Whistleblower poster 2One of the many ironies of an intensely authoritarian system which prizes the self-criticism as a means of enforcing discipline is that whistleblowing, as opposed to “informing” on individuals, is not only frowned upon but actively dangerous. It is, after all, suggesting the Party may have made errors in judgement which have gone on to become systemic. It’s not surprising that the Party would not like to have them pointed out. Nevertheless, in these new times in which anti-corruption has become a minor buzzword, whistleblowing has been re-designated as a public service, though perhaps in not so much different a way as “informing” was in the old days and probably it very much depends on who and what one wishes to blow the whistle.

This the earnest hero of Xue Xiaolu’s The Whistleblower (吹哨人, Chuīshàorén) finds out to his cost when he is unwittingly alerted to a possible conspiracy and entrenched corruption among his co-workers. Mainland-born Mark (Lei Jiayin) works for a top Australian energy company keen to do business with China, though as they keep reminding him he is one of only two Chinese members of personnel, the other being the mysterious Peter (Wang Ce) whose unexpected absence is the reason Mark has been sent on a swanky but possibly illegal jolly to a resort to charm a delegation from a Chinese coal company. Two things immediately go wrong for him – the wife of the company’s (absent) CEO turns out to be his long lost first love Siliang (Tang Wei) who broke up with him because she wanted someone richer, and Peter turns up to the party in a dishevelled state to shout at him about something that happened in uni, which later turns out to be a coded clue to “check the gate”.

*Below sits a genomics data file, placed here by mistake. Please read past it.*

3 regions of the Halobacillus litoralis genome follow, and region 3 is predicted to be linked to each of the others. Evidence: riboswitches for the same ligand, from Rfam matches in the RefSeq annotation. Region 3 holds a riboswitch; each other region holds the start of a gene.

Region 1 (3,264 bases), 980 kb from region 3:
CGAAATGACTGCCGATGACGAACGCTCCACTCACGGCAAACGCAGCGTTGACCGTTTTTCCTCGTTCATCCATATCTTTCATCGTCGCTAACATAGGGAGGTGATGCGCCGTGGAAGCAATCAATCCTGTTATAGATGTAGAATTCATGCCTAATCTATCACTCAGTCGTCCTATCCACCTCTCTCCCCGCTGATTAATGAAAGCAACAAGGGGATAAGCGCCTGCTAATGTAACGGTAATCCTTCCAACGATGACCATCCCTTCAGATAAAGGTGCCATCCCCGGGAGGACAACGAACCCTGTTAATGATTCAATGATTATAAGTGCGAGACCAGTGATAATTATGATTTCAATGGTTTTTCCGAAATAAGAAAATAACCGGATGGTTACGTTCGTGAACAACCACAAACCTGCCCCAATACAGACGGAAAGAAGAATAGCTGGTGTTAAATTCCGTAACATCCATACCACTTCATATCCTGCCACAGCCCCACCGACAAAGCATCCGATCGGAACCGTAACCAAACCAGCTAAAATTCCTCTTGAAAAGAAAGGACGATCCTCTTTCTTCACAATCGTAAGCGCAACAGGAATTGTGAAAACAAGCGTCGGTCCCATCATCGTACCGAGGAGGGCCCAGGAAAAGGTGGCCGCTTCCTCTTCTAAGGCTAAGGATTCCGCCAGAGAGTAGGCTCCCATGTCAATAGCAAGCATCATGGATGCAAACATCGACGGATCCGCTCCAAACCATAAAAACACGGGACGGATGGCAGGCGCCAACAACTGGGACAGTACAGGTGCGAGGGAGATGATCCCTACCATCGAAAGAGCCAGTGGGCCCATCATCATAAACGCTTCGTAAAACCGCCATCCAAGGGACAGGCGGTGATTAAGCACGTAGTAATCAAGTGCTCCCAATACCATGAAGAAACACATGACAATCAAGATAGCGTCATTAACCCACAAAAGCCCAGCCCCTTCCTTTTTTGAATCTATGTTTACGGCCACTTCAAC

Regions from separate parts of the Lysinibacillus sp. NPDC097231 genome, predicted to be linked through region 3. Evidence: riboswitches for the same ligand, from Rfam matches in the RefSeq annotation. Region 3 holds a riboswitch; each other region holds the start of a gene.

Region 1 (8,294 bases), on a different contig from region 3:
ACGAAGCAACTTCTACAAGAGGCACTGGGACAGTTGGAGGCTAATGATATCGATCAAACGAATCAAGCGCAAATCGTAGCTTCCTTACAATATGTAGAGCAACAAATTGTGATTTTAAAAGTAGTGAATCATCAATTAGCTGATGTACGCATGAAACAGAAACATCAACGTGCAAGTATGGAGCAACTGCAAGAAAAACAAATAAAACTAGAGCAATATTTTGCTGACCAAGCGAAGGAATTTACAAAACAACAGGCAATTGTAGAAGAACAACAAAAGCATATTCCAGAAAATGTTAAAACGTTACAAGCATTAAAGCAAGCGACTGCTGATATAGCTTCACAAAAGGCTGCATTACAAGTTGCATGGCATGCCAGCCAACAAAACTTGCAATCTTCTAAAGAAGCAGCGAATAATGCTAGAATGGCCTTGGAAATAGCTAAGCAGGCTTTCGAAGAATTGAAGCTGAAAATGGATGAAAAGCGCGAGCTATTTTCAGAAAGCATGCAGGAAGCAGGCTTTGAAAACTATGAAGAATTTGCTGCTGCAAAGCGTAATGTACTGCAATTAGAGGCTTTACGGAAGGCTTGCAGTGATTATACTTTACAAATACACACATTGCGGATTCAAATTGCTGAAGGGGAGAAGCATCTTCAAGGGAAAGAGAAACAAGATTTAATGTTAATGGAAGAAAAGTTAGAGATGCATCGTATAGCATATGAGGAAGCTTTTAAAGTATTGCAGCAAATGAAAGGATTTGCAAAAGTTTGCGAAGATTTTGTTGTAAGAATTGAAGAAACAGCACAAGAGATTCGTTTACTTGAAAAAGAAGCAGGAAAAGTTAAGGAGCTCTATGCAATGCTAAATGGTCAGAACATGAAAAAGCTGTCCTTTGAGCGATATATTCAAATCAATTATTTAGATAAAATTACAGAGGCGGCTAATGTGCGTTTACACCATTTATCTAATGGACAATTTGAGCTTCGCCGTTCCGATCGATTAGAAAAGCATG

Needless to say, Siliang who seems to be in the middle of trying to break up with her husband, and Mark, who is married with a young son, “reconnect” before she dutifully runs off to a catch a plane which later crashes killing everyone on board. Peter is then found dead of an apparent insulin overdose, but even if he’s suspicious Mark doesn’t think much of it until he realises Siliang is still alive and on the run from her corrupt CEO husband who is apparently trying to have her killed because she knows too much about his dodgy dealings.

The Whistleblower tries to have it both ways in insisting that Siliang is simultaneously a greedy, ruthless, criminal mastermind, and such useless lady of the manor sort that she doesn’t know you can’t put metal in the microwave and is a terrible getaway driver because she’s always had chauffeurs. We’re told that she broke up with Mark because of his lack of materialism, marrying a top CEO for wealth and status and helping him conduct bad faith business by managing his bribes, but may now be conflicted – not only because her husband is trying to kill her, but because she’s realised her mistake and is attracted to Mark’s untarnished innocence. Her taste for corruption was, however, a moralistic one in that she would apparently never have condoned bribery if she knew that the technology really was unsafe and posed a threat to ordinary Chinese people.

It might be telling in one sense that this battle is being fought in Africa meaning that whatever problems there are with this innovative pipeline system are uncomfortably being worked out among less powerful people far away from either the Australian energy giant or the complicit Chinese coal company looking for new paths forward. The central implication, however, is that this kind of corruption is an element of Western imperialism rather than homegrown. The villains are the bigwigs at the Australian conglomerate, one of whom speaks fluent Mandarin but is apparently not much of a friend of China. Mark tries to expose them, turning against a company which is always keen to remind him that he is a foreigner (Australian PR pending), only to find himself at the centre of a smear campaign which seems like it would play much better on the Mainland, chased by thugs, and targeted for elimination.